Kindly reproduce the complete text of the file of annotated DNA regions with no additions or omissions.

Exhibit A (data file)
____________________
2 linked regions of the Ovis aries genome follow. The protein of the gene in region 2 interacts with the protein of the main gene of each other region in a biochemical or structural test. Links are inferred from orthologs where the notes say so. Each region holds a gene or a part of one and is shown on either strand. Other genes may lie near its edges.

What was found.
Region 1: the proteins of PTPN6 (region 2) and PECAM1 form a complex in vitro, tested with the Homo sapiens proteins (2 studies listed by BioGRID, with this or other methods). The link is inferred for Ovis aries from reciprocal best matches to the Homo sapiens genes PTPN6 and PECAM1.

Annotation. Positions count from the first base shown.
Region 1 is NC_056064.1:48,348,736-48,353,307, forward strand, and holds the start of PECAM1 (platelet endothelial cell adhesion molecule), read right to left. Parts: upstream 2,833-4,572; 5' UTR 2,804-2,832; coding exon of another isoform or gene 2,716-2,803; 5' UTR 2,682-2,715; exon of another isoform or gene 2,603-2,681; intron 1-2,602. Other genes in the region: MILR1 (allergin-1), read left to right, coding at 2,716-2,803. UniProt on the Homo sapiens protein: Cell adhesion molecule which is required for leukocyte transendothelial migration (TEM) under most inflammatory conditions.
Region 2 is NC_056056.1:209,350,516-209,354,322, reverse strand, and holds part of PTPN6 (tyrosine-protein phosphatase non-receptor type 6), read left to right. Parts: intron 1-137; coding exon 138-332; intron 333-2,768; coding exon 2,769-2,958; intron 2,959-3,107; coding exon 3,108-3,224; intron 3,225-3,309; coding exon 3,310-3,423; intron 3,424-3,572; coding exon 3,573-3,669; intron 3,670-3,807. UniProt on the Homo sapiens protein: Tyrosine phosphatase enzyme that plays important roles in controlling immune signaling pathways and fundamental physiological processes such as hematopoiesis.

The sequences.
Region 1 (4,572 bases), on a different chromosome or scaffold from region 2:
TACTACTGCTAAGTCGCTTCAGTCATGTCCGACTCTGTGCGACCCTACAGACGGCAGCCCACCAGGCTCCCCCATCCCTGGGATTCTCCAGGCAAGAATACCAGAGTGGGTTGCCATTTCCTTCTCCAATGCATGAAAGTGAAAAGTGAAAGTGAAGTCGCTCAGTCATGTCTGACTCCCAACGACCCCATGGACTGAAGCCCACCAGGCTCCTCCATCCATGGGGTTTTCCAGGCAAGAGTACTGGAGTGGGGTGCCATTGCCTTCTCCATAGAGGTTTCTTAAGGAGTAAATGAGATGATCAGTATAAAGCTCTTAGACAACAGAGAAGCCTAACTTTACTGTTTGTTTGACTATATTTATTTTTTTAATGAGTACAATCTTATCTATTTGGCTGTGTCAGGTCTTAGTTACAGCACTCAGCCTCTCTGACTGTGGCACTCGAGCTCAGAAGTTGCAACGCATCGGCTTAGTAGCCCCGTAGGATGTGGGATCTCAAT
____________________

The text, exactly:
2 linked regions of the Ovis aries genome follow. The protein of the gene in region 2 interacts with the protein of the main gene of each other region in a biochemical or structural test. Links are inferred from orthologs where the notes say so. Each region holds a gene or a part of one and is shown on either strand. Other genes may lie near its edges.

What was found.
Region 1: the proteins of PTPN6 (region 2) and PECAM1 form a complex in vitro, tested with the Homo sapiens proteins (2 studies listed by BioGRID, with this or other methods). The link is inferred for Ovis aries from reciprocal best matches to the Homo sapiens genes PTPN6 and PECAM1.

Annotation. Positions count from the first base shown.
Region 1 is NC_056064.1:48,348,736-48,353,307, forward strand, and holds the start of PECAM1 (platelet endothelial cell adhesion molecule), read right to left. Parts: upstream 2,833-4,572; 5' UTR 2,804-2,832; coding exon of another isoform or gene 2,716-2,803; 5' UTR 2,682-2,715; exon of another isoform or gene 2,603-2,681; intron 1-2,602. Other genes in the region: MILR1 (allergin-1), read left to right, coding at 2,716-2,803. UniProt on the Homo sapiens protein: Cell adhesion molecule which is required for leukocyte transendothelial migration (TEM) under most inflammatory conditions.
Region 2 is NC_056056.1:209,350,516-209,354,322, reverse strand, and holds part of PTPN6 (tyrosine-protein phosphatase non-receptor type 6), read left to right. Parts: intron 1-137; coding exon 138-332; intron 333-2,768; coding exon 2,769-2,958; intron 2,959-3,107; coding exon 3,108-3,224; intron 3,225-3,309; coding exon 3,310-3,423; intron 3,424-3,572; coding exon 3,573-3,669; intron 3,670-3,807. UniProt on the Homo sapiens protein: Tyrosine phosphatase enzyme that plays important roles in controlling immune signaling pathways and fundamental physiological processes such as hematopoiesis.

The sequences.
Region 1 (4,572 bases), on a different chromosome or scaffold from region 2:
TACTACTGCTAAGTCGCTTCAGTCATGTCCGACTCTGTGCGACCCTACAGACGGCAGCCCACCAGGCTCCCCCATCCCTGGGATTCTCCAGGCAAGAATACCAGAGTGGGTTGCCATTTCCTTCTCCAATGCATGAAAGTGAAAAGTGAAAGTGAAGTCGCTCAGTCATGTCTGACTCCCAACGACCCCATGGACTGAAGCCCACCAGGCTCCTCCATCCATGGGGTTTTCCAGGCAAGAGTACTGGAGTGGGGTGCCATTGCCTTCTCCATAGAGGTTTCTTAAGGAGTAAATGAGATGATCAGTATAAAGCTCTTAGACAACAGAGAAGCCTAACTTTACTGTTTGTTTGACTATATTTATTTTTTTAATGAGTACAATCTTATCTATTTGGCTGTGTCAGGTCTTAGTTACAGCACTCAGCCTCTCTGACTGTGGCACTCGAGCTCAGAAGTTGCAACGCATCGGCTTAGTAGCCCCGTAGGATGTGGGATCTCAAT